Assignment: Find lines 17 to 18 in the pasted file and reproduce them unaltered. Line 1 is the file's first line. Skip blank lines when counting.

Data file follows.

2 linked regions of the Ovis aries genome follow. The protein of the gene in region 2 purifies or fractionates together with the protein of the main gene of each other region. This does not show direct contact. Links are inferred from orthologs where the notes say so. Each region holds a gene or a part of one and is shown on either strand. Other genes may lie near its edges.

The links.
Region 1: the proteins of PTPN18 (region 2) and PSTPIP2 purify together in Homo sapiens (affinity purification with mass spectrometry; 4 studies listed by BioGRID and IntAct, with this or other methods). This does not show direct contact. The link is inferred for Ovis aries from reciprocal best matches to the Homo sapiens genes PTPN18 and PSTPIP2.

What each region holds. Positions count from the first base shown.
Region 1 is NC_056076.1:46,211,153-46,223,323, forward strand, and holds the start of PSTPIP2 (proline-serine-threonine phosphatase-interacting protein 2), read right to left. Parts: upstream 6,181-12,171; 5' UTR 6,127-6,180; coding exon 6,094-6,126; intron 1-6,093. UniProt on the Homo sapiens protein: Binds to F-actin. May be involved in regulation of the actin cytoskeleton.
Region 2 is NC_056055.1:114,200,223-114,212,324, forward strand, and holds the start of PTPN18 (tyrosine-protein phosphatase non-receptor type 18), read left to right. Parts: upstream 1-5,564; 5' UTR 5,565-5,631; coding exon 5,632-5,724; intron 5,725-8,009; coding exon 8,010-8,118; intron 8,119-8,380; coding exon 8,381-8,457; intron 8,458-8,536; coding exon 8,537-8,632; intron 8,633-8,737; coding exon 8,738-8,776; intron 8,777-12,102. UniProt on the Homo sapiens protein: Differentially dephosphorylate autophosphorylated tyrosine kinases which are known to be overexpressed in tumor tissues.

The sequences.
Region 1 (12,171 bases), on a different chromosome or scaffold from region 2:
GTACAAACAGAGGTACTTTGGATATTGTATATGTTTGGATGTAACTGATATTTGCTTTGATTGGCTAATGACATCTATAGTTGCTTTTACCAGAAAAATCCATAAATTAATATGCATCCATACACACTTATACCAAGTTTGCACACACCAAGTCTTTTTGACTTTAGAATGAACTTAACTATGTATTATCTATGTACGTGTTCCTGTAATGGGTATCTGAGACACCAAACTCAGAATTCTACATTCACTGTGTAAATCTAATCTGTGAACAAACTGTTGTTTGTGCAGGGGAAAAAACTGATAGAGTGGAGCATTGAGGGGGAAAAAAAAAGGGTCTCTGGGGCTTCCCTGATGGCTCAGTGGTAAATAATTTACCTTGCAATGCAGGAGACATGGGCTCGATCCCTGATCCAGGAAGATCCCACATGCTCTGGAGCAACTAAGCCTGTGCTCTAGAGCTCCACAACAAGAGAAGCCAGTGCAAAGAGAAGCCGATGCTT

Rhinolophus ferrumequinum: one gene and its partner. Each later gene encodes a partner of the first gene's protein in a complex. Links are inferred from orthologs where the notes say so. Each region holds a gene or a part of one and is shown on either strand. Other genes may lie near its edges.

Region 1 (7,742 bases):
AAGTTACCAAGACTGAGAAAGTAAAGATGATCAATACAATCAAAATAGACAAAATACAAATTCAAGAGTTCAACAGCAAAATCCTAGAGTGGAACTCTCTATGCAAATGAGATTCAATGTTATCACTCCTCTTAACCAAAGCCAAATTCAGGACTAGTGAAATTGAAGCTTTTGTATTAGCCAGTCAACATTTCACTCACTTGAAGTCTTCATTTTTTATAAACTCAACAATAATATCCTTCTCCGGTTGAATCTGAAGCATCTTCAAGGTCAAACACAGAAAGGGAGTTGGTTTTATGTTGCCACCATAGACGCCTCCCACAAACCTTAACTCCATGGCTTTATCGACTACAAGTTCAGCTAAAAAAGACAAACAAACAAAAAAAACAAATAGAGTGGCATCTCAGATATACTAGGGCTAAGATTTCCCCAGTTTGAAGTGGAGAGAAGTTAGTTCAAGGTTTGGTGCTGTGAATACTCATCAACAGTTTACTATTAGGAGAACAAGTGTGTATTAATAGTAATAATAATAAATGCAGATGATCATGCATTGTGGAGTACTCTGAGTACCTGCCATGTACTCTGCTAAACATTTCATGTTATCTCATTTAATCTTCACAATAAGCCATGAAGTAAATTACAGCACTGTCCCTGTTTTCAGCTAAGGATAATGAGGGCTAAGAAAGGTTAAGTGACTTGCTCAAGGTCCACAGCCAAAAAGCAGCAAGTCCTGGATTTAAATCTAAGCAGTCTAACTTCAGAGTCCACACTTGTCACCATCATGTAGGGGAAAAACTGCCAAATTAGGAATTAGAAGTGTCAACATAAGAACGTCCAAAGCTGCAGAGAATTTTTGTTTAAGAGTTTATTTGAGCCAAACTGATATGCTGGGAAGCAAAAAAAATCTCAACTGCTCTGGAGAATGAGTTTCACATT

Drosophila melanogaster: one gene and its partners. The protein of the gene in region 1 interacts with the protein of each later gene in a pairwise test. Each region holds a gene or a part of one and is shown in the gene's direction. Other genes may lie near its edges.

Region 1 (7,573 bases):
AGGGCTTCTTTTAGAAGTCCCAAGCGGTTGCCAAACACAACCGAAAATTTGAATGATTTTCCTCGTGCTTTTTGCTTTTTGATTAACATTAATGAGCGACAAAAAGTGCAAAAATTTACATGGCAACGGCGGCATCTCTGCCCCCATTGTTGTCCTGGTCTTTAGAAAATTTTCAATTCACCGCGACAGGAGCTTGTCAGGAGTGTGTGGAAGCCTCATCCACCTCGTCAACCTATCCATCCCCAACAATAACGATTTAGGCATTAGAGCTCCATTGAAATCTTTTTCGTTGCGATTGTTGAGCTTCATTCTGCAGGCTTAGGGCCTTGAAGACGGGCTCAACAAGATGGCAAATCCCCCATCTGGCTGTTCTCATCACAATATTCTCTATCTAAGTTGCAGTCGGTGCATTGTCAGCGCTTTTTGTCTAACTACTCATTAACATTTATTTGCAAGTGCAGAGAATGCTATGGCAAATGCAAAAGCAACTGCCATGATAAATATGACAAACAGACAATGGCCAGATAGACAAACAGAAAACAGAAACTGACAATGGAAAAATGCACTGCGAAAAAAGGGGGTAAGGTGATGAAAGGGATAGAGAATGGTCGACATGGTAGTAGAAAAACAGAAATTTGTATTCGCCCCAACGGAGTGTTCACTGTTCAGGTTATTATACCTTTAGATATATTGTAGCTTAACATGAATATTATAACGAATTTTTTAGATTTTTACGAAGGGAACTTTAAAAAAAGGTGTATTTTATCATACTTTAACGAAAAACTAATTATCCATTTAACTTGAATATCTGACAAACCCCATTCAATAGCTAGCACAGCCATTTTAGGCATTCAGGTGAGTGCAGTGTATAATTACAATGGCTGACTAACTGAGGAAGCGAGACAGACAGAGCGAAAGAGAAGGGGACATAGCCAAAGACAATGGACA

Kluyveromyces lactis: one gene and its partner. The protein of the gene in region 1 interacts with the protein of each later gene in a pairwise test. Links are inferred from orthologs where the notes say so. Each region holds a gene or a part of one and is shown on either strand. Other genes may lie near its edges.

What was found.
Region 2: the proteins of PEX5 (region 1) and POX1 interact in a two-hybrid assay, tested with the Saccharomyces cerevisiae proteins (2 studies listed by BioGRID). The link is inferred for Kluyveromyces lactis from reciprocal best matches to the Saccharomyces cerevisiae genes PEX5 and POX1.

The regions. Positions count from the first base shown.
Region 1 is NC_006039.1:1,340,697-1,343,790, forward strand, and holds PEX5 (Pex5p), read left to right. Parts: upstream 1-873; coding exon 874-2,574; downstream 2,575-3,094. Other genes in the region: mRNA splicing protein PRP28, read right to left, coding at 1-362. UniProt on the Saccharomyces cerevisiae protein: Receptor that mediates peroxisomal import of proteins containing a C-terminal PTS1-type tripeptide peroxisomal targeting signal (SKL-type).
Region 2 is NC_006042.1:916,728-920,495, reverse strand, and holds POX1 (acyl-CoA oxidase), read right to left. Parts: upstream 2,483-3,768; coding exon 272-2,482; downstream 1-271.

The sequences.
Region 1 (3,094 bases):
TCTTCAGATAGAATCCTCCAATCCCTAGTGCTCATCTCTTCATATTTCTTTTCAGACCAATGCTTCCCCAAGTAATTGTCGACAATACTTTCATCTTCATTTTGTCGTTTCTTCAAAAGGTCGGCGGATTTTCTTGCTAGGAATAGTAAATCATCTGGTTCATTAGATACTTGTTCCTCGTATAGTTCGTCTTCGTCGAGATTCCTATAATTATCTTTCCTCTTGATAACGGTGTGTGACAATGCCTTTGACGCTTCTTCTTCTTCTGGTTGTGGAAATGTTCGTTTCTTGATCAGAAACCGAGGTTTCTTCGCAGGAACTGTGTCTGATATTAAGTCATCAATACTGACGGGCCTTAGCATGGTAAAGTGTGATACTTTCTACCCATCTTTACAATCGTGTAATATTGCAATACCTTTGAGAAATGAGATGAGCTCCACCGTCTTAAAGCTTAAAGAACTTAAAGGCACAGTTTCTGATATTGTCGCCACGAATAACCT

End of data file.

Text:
What was found.
Region 2: the proteins of PEX5 (region 1) and POX1 interact in a two-hybrid assay, tested with the Saccharomyces cerevisiae proteins (2 studies listed by BioGRID). The link is inferred for Kluyveromyces lactis from reciprocal best matches to the Saccharomyces cerevisiae genes PEX5 and POX1.